Trees have been growing on our planet for about 390 million years, in what is called the Middle-Late Devonian period. Those trees did not look much like the trees in our woods today, but they did meet a definition that paleontologists use describing a tree as a plant with a single stem that can attain larger heights because they have specialized cells. Trees were small back then.
Nowadays we know how big the family of trees has become, and how big the trees have become. As recently as 2006 a coast redwood, Sequoia sempervierens, was discovered growing in Redwood National Park in California by two naturalists, Chris Atkins and Michael Taylor. That newly discovered tree was measured at 379.7 feet. It was forest ecologist Steve Sillett who climbed to the top of the tree and dropped a tape to the ground. A very long tape measure. To prove it we can all go to the National Geographic website or You Tube and search for Steve Sillett Redwoods and see the film.
In ancient times, when people depended on agriculture and the forests for sustenance and shelter, they knew the names of the different trees. They created relationships between trees. The Celts considered that the oak, ash and thorn made up a sacred trio with powers to heal.
The oak is a magnificent large tree that the ancients held in high regard. Myths consider the oak as the most worthy tree. They associated the oak with the most powerful sacred gods like Zeus and Jupiter. Thor, a Norse god, was related to lightning storms, strength and the oak. Thor even gave our modern world the name of a weekday – Thursday.
People in those days believed in the oak’s magic powers which could bring them good luck, financial success and fertility. They certainly appreciated the practical ways that the oak could be used, for construction, and firewood. The acorns could be used to feed pigs. Different groups used oak bark medicinally to treat colds, coughs, fever, arthritis and for improving digestion. They also used oak to make compresses or add oak bark to water to soothe pain. Today there are 58 species of oaks native to North America.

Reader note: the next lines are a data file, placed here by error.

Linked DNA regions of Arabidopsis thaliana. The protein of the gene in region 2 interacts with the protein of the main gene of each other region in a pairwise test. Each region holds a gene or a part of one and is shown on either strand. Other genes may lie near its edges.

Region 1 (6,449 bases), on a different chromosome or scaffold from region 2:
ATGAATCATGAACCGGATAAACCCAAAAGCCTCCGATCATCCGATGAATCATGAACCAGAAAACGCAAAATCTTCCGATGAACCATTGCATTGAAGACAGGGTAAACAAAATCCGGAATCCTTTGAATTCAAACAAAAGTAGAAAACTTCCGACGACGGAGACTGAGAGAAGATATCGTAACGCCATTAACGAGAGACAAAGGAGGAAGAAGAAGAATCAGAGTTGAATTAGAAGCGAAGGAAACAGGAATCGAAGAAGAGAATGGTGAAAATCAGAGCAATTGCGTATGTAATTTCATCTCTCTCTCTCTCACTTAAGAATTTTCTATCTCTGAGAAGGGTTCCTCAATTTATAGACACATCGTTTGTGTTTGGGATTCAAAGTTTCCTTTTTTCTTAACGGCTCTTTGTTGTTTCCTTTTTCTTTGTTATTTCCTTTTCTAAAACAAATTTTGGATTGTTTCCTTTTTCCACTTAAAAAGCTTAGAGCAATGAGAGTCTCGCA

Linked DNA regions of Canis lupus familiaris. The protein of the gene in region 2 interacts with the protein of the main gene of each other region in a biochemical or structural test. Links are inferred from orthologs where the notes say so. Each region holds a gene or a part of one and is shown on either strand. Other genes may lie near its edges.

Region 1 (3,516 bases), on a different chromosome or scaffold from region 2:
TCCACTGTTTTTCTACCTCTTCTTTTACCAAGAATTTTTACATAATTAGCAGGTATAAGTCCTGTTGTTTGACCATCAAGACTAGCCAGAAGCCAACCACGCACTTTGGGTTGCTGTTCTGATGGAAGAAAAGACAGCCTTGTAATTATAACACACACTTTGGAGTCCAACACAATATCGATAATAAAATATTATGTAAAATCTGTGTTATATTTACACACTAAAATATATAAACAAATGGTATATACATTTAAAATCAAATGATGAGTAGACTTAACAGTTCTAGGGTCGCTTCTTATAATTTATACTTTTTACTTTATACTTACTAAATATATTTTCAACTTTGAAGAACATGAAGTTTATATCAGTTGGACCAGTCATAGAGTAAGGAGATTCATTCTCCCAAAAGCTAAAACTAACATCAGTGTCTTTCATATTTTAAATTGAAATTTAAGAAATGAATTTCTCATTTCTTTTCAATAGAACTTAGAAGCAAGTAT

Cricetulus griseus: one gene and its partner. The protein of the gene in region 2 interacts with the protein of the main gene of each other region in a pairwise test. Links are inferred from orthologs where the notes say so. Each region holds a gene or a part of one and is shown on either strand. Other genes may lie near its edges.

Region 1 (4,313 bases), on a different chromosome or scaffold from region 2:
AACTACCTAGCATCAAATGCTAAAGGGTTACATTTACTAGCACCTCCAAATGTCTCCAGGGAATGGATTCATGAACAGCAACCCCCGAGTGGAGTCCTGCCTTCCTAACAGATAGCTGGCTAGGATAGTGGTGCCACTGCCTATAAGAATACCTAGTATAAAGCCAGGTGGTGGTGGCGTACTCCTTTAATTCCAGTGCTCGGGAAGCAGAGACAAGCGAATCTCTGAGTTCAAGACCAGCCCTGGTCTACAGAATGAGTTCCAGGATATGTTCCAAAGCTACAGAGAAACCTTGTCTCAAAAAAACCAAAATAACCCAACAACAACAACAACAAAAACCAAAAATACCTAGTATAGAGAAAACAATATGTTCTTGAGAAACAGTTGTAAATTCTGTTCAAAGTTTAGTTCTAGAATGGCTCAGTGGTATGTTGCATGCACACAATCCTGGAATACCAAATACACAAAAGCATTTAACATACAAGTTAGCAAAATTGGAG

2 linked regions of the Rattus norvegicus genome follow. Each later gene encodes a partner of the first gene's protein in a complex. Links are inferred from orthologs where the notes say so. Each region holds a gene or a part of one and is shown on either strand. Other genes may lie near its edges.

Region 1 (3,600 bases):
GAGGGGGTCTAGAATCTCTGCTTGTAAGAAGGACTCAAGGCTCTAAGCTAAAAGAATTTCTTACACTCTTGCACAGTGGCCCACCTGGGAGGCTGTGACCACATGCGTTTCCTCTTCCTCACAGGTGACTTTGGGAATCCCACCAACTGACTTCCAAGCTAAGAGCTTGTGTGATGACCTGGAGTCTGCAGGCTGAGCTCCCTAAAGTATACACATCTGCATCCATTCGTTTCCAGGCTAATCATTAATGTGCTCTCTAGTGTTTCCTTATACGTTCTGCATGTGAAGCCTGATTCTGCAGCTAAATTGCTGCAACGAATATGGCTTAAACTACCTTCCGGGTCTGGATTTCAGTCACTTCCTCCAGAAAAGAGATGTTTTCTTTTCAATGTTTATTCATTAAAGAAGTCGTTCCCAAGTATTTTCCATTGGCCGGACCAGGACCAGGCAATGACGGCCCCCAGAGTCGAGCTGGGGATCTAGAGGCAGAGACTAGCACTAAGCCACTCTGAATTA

The ash tree is the second in the sacred trio. In Norse mythology the Tree of Life, Yggdrasil, which held the nine elements of the cosmos, is referred to as an ash. This tree supports all creatures and represents the cycle of birth, growth, death and rebirth, the forces that make up life’s journey.
The ancients used ash leaves to make a tea as a diuretic and as a laxative, as well as infusions to treat gout, jaundice and other ailments.
I also read that unicorns were fond of ash trees. I found instructions on how to catch sight of a unicorn. Just carrying ash wood or leaves might do the trick, or you might lie in a bed of ash leaves and cover yourself and wait for the unicorn. It’s clear to me that these instructions would require great patience.
Massachusetts has its share of ash trees. We had a row of ash trees on the road to our house in Heath. We saw lightning scars on their bark, proving their power to attract lightning. As a practical note, both ash and thorn, make good, hot, burning firewood.
Finally, the third of the sacred circle, the thorn. We use the full name, hawthorn. This tree, Crategeus, is known for its large sharp thorns. However, C. viridis, Green Hawthorn, has few thorns. You can see these thornless trees locally at the Energy Park. The Greeks and Romans associated the hawthorn with weddings and babies. Brides and their attendants carried hawthorn blossoms. These trees were often planted by holy and healing wells in England. Homeopaths consider the hawthorn a powerful medicine and use it for heart tonics.
There are many ancient stories about the trees that are familiar to us, like the oak, ash and thorn. However, when we talk about trees today, we talk about their beauty and value to the environment. Trees breathe in carbon dioxide and breathe out oxygen. In forests tree roots help rains seep into the ground where they are taken up into the tree and then release that filtered water as vapor and oxygen. Trees also cool our neighborhoods and cities because of the shade they throw and because their transpiration of water also cools the air. We can treasure parks with large trees and leafy canopies that shade us and cool us during the summer.
We can also plan our gardens so that trees will throw their cooling shade on the house, necessitating less air conditioning.
During our first winter in Heath the heavy snows blew and fell on our road, sometimes making it impassible, even for the town plows. During our first spring we began to plant our windbreak. We planted several varieties of conifers in three staggered rows alongside the road to catch the snow. This kept our road from being a giant snowbank. The town crew appreciated it.
Now we are in town and have borrowed shade from the majestic oak, maple and sycamore that grow on our neighbors’ property. We even benefit from the fallen autumn leaves. Mulch! Compost! Trees give us many benefits.
Between the Rows January 12, 2019